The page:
Adam Walker, Audiological Scientist

How do we hear?

Sound is actually vibration of air molecules, these air molecules are funnelled into our ear canal by our ‘external ear’ and they travel down the canal until they hit the eardrum.  This causes the eardrum to vibrate, which in turn causes the three little bones inside the ‘middle ear’ (ossicles) to vibrate.  The vibration of the ossicles is transmitted to the cochlear, which is in the ‘inner ear’.  It is the job of the cochlear to convert the vibration into a nerve impulse and it contains specialised ‘hair cells’ that perform this task.  The nerve impulse is then sent, via the auditory (hearing) nerve to the auditory cortex in the brain where we perceive the sound.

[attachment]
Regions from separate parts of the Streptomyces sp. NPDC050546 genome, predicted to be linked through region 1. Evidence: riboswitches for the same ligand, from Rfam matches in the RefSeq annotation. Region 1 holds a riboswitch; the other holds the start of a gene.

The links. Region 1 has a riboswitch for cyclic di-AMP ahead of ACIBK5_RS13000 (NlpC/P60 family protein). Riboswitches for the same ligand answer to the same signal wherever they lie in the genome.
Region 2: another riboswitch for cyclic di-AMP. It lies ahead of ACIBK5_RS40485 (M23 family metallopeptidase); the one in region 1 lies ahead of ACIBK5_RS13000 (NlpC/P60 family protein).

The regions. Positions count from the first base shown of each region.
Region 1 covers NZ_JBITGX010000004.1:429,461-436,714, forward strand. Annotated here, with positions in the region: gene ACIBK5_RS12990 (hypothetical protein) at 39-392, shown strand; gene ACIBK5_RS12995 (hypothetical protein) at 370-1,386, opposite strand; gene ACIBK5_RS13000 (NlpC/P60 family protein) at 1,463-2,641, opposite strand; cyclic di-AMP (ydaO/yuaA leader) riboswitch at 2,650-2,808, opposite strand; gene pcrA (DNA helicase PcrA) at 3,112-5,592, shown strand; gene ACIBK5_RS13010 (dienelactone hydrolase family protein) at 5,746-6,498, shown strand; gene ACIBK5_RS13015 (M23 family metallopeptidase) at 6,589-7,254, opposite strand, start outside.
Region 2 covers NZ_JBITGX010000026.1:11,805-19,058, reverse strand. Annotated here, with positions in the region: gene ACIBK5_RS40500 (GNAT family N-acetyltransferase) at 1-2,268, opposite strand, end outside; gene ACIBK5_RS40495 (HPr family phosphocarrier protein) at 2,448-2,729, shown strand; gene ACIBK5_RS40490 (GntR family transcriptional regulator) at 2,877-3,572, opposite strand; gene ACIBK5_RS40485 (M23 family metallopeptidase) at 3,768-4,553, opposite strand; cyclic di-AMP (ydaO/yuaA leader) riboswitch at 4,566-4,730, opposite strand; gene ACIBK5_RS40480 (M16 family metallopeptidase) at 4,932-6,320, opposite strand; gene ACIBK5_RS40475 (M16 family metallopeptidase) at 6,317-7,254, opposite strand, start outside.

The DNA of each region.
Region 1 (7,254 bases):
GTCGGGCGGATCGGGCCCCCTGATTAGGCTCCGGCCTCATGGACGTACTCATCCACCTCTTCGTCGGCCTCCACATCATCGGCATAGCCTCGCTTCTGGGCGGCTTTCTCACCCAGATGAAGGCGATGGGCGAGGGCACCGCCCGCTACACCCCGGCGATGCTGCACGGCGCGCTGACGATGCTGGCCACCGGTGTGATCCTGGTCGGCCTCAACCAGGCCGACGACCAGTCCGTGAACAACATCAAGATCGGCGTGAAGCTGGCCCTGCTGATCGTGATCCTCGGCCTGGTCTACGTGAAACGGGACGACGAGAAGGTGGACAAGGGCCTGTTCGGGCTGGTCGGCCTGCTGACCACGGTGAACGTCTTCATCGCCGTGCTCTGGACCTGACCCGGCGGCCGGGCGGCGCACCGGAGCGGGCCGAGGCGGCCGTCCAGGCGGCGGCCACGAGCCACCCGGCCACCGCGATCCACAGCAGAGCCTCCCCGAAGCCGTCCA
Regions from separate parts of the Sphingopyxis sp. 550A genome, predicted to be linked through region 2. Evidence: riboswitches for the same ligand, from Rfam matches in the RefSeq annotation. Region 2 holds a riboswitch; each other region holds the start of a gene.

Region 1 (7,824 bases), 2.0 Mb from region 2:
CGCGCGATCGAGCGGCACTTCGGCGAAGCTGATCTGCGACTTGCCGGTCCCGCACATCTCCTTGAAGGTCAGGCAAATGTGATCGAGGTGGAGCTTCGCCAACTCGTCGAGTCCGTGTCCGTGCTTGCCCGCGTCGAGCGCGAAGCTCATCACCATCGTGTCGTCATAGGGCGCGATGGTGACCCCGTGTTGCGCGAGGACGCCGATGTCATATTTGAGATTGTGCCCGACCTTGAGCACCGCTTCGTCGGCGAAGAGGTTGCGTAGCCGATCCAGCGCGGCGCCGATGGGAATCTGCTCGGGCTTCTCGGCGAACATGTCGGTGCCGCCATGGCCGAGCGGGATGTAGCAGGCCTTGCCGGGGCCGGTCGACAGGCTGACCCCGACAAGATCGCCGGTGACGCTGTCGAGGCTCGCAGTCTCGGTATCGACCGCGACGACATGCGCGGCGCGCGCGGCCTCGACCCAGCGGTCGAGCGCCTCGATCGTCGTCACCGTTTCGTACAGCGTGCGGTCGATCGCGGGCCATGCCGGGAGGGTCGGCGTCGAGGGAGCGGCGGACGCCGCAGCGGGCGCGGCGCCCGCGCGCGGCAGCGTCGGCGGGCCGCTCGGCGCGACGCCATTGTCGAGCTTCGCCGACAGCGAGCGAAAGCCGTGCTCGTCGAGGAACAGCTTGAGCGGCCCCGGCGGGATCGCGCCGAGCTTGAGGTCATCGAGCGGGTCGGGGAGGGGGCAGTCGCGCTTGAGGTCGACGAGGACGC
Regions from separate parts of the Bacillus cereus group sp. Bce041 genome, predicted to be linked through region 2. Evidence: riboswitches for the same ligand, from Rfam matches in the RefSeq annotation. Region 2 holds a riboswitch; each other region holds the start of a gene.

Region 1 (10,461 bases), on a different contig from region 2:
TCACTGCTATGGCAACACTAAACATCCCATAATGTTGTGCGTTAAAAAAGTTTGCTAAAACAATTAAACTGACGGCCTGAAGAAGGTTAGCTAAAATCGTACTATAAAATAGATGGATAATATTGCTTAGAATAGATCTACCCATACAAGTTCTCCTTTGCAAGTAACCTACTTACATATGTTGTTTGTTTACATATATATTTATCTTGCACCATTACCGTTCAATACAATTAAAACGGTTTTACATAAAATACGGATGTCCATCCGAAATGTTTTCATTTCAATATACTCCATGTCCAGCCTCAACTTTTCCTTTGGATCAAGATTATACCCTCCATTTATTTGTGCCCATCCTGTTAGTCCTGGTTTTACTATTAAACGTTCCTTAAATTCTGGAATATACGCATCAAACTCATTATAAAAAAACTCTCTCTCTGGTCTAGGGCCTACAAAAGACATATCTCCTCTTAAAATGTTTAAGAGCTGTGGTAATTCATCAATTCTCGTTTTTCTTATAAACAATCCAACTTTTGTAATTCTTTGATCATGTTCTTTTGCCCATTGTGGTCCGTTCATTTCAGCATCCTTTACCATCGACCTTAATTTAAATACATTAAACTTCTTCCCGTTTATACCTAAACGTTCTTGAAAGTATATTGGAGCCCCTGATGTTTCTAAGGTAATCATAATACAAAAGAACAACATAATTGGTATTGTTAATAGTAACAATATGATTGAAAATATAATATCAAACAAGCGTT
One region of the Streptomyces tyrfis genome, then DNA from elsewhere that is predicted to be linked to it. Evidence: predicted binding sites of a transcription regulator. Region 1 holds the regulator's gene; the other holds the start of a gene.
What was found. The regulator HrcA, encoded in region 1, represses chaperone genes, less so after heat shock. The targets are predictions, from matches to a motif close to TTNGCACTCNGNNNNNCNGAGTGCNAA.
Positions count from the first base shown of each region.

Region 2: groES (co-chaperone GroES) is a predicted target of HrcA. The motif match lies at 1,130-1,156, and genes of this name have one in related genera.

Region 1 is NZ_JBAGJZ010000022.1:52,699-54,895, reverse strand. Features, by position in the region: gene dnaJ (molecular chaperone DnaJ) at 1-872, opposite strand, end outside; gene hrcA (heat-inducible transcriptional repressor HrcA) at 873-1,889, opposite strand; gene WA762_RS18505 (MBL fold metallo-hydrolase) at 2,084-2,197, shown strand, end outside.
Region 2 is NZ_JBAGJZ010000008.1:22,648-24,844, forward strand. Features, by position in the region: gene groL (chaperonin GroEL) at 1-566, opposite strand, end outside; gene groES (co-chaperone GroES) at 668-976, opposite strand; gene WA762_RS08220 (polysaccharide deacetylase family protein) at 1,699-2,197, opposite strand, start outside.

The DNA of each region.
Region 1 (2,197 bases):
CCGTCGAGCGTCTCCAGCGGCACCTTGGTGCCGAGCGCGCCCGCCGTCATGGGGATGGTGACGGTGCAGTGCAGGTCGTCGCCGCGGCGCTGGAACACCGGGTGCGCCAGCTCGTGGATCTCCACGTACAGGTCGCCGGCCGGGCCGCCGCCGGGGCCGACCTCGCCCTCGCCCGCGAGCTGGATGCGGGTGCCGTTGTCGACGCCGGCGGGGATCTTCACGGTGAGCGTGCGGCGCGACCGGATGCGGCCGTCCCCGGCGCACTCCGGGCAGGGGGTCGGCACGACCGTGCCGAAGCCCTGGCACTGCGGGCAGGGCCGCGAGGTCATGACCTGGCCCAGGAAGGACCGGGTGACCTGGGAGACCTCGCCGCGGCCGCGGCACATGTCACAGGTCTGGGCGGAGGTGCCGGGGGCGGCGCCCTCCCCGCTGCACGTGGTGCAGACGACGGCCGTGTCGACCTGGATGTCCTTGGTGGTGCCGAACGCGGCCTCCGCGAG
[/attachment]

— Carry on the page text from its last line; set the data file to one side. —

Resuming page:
How do we test children’s hearing?

A child may be referred to an audiologist for an ‘age appropriate hearing test’, which means that we test their hearing using an assessment technique that is suitable for their age and level of development.  This involves playing sounds through a speaker or through headphones and teaching the child a game to assess their responses to the sounds.  The type of game will depend on the age and/or development of the child, and may involve a ‘response’ to a sound (e.g. putting a peg on a board for children aged 2 and upwards), or a ‘reaction’ to sound (e.g. turning to the sound for children under 2).  Different frequency sounds will be played and we will determine the quietest volume that the child can hear at each frequency. This gives us information as to how clearly they are able to access speech as well as identifying whether the hearing loss is conductive or sensorineural (see previous blog on what is hearing loss).